3. Cryorig C1 - an ITX cooler made of copper contact plate and 6 x Ø6mm heat pipes, combined with two type aluminum fins structure with overall dimensions of 144.5(L) mm x 140(W) mm x 74(H) mm and overall weight including the fans of 628 g. The heat sink is cooled by one Cryorig XT140 fan with dimensions of 140(L) mm x 140(W) mm x 13(H) mm working at 700 ~ 1300 ±10 % revolutions per minute range, providing airflow level of 65 CFM at noise level range of 20 ~ 24 dBA,

For this test and review I received Cryorig R1 Universal, a cooler which I really like  and I believe it is about time to review and later test the product.

So let’s get started…

The front side of the package The side/back of the package
IMG_9363 IMG_9364

Cryorig R1 Universal arrived to me for doing a test and review in a very big and pretty stylish looking, painted in black and white carton box with a big picture of the cooler and some details regarding the product on the front side of the box, while the full technical specification and some additional details are placed on all sides of the box. And I should say there is  a lot of interesting information.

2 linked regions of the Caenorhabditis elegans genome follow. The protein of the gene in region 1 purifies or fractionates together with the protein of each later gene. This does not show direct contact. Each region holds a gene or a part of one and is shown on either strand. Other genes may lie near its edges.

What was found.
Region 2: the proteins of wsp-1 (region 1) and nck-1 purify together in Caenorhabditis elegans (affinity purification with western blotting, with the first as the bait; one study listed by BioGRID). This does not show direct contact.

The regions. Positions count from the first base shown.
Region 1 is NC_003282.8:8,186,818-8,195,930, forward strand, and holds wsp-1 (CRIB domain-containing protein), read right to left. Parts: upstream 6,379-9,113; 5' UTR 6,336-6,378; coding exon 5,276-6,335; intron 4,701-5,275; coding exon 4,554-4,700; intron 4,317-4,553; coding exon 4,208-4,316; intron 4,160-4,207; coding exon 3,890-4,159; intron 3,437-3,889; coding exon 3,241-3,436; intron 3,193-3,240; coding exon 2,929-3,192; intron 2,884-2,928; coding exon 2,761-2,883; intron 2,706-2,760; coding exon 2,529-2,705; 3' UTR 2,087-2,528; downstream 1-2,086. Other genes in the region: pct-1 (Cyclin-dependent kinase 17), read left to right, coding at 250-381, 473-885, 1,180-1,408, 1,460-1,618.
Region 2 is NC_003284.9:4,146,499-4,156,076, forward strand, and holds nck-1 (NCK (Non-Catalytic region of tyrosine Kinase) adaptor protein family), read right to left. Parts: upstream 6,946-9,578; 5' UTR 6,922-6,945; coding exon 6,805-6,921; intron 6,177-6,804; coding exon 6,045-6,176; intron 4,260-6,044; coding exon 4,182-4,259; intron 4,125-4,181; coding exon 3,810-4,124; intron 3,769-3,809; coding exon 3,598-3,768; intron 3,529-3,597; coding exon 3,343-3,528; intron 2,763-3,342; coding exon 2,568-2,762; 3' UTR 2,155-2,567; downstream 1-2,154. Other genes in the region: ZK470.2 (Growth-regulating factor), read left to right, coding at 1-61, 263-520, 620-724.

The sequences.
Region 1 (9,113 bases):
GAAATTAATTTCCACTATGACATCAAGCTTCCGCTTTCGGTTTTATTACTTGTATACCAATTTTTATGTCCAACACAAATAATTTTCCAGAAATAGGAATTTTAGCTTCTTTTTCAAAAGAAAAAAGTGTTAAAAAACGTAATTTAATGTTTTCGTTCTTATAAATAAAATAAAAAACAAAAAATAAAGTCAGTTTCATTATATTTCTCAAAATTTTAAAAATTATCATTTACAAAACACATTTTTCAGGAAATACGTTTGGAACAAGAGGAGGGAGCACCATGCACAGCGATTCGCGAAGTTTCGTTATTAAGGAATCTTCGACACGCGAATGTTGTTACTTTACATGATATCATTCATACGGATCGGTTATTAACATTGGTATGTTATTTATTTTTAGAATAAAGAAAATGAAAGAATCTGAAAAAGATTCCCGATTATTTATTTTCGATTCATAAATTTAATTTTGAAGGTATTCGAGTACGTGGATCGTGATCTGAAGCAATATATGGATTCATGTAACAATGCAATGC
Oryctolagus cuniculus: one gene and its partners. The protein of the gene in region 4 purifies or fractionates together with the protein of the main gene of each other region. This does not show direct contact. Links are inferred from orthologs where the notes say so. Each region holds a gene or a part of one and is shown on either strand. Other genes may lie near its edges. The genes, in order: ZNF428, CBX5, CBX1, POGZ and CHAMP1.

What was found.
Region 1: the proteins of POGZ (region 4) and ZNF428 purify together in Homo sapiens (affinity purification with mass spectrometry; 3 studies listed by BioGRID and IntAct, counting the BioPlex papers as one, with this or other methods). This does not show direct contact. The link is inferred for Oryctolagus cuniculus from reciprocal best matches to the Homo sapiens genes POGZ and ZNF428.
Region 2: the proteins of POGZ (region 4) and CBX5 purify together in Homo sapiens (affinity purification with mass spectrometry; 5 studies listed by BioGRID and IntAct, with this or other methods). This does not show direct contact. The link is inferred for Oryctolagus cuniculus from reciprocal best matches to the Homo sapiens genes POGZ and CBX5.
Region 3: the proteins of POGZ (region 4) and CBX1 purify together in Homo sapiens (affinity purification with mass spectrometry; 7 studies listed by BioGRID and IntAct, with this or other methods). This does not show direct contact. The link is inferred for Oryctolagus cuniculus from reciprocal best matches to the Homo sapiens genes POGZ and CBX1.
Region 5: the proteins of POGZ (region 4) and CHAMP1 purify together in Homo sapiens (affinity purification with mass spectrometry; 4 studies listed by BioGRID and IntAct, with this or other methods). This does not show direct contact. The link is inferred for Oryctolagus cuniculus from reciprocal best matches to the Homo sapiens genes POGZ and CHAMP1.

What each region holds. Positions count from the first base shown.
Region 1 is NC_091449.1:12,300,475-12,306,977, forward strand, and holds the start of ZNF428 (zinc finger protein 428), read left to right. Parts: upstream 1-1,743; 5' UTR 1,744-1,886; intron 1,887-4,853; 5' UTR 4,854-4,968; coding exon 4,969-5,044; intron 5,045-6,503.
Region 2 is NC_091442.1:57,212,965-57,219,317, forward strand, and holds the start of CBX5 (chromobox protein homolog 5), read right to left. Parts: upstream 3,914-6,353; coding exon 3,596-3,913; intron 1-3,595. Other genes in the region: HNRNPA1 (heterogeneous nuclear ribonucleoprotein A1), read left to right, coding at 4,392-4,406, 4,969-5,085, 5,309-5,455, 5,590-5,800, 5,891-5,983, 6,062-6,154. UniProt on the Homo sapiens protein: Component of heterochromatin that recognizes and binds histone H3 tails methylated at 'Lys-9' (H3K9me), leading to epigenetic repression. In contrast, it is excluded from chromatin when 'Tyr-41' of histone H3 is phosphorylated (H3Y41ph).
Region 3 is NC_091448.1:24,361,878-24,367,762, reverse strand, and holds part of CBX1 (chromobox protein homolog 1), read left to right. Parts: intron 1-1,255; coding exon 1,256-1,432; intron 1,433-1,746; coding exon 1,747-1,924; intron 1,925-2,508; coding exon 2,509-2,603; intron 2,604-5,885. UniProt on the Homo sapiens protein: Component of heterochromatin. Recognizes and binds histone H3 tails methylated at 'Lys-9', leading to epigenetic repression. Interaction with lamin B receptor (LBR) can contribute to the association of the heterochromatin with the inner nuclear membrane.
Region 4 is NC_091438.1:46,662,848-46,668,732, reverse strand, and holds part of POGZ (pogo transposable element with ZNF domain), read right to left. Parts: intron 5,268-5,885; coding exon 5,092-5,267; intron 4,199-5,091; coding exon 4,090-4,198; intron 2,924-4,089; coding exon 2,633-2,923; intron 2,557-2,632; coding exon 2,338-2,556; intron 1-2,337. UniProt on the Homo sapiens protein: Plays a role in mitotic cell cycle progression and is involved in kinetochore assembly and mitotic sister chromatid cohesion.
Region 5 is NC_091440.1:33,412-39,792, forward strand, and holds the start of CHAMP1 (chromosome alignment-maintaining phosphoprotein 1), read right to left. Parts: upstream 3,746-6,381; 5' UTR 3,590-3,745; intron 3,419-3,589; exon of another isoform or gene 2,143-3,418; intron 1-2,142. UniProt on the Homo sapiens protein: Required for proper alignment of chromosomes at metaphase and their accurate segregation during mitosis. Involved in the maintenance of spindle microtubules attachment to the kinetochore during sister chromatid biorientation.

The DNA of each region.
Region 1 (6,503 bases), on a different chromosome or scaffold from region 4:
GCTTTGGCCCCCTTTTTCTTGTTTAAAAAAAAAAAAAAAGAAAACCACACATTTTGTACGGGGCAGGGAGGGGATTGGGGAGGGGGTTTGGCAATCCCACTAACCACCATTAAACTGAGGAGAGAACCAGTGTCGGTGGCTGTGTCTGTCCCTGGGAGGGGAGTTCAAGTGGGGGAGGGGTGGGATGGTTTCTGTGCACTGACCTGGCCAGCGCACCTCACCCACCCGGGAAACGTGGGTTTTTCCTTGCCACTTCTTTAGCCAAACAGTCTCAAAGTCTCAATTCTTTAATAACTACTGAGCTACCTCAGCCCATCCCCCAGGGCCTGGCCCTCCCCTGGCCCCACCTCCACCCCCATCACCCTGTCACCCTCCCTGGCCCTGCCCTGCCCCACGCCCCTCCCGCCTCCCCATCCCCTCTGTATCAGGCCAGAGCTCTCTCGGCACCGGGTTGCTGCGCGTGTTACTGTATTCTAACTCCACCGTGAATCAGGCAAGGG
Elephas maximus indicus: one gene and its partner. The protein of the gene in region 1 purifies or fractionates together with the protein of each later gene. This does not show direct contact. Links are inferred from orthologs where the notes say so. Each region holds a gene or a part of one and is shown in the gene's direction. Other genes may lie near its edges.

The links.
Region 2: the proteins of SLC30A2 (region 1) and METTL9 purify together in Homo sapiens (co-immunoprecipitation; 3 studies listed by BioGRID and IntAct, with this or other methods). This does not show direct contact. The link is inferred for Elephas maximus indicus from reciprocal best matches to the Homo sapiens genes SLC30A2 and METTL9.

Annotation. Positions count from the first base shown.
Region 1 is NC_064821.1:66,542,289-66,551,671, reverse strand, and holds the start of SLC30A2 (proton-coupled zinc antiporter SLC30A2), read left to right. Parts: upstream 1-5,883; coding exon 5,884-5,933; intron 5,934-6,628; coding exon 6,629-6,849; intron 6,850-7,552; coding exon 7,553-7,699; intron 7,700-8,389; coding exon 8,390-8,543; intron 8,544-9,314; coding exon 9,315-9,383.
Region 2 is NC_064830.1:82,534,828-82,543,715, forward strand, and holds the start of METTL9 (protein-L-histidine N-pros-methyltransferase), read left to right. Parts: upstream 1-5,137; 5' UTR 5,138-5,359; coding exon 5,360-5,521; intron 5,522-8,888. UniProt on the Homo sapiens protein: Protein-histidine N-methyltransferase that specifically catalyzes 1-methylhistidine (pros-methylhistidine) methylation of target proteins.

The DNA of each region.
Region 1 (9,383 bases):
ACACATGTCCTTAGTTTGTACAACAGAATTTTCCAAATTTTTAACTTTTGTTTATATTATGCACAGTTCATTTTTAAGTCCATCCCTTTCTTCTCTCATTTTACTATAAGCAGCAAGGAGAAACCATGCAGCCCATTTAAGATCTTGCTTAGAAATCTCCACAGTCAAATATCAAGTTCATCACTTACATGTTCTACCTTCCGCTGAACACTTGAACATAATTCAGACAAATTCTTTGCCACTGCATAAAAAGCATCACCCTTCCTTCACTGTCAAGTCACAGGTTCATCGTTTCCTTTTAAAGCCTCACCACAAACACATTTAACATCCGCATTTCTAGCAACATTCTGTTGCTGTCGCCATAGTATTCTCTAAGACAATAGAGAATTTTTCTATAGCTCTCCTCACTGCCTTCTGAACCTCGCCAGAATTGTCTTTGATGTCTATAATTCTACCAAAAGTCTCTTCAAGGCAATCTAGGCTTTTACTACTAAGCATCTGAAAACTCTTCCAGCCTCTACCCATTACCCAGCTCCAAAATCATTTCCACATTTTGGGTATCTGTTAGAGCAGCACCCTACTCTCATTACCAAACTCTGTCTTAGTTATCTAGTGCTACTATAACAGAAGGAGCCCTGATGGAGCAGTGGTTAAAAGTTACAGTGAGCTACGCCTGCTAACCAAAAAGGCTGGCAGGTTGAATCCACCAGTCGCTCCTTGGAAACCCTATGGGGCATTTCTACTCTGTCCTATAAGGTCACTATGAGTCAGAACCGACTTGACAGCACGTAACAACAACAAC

In fact the box looks pretty nice but I am curious about what’s inside of it. So let’s open the box and check what’s inside…

First thing to notice after I lifted the top cover of the carton box was additional information regarding the extended warranty and a full colour picture of the cooler itself on the carton flap parts and right after that there was a big package, made of recycled paper with a lot of information and pictures regarding the additional accessories placed inside of it. And yes, that was the package holding the additional accessories.